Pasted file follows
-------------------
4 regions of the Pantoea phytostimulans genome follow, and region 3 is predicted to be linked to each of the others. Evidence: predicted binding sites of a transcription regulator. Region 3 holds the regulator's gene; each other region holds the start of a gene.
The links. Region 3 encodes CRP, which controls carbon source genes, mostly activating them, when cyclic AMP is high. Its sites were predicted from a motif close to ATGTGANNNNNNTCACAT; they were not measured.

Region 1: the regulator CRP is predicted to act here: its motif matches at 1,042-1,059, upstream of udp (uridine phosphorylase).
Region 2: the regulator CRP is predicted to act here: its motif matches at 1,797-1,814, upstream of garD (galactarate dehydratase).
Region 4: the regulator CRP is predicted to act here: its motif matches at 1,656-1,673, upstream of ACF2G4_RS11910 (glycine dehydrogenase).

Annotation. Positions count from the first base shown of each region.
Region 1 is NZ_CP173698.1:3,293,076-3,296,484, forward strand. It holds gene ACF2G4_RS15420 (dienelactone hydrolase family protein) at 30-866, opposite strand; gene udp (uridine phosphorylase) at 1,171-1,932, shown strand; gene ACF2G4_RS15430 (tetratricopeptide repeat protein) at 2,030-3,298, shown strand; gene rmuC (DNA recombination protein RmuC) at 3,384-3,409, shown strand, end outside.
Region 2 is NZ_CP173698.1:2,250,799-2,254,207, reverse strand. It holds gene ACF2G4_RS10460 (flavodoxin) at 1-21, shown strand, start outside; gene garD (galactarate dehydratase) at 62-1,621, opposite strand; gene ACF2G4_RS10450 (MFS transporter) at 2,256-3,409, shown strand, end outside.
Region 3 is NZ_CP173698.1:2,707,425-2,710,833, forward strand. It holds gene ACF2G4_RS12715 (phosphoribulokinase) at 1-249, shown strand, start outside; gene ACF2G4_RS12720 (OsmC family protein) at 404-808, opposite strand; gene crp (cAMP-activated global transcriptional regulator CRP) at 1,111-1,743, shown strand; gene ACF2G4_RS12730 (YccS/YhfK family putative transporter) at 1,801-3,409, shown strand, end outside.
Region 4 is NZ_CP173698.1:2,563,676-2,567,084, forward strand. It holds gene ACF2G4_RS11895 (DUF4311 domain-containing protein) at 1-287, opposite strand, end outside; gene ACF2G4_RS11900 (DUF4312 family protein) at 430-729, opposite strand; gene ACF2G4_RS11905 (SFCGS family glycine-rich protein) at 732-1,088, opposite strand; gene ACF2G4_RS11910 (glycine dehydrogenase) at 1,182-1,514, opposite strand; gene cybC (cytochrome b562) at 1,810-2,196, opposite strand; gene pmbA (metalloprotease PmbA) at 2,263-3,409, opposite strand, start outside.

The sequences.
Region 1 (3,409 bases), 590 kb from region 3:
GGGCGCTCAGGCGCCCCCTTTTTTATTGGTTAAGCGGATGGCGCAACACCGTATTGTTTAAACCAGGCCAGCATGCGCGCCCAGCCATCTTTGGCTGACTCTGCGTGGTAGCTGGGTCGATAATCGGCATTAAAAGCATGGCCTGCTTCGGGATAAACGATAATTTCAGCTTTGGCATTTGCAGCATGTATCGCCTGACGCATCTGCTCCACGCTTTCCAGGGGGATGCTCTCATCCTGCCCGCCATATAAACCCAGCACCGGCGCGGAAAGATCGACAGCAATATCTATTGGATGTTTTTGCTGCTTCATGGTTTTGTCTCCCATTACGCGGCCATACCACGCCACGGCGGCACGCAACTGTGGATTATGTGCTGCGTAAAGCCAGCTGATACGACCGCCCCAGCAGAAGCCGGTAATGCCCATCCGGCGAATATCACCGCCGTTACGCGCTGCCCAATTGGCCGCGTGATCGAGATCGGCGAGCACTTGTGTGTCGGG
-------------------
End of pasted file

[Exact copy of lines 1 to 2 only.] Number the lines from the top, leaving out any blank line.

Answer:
4 regions of the Pantoea phytostimulans genome follow, and region 3 is predicted to be linked to each of the others. Evidence: predicted binding sites of a transcription regulator. Region 3 holds the regulator's gene; each other region holds the start of a gene.
The links. Region 3 encodes CRP, which controls carbon source genes, mostly activating them, when cyclic AMP is high. Its sites were predicted from a motif close to ATGTGANNNNNNTCACAT; they were not measured.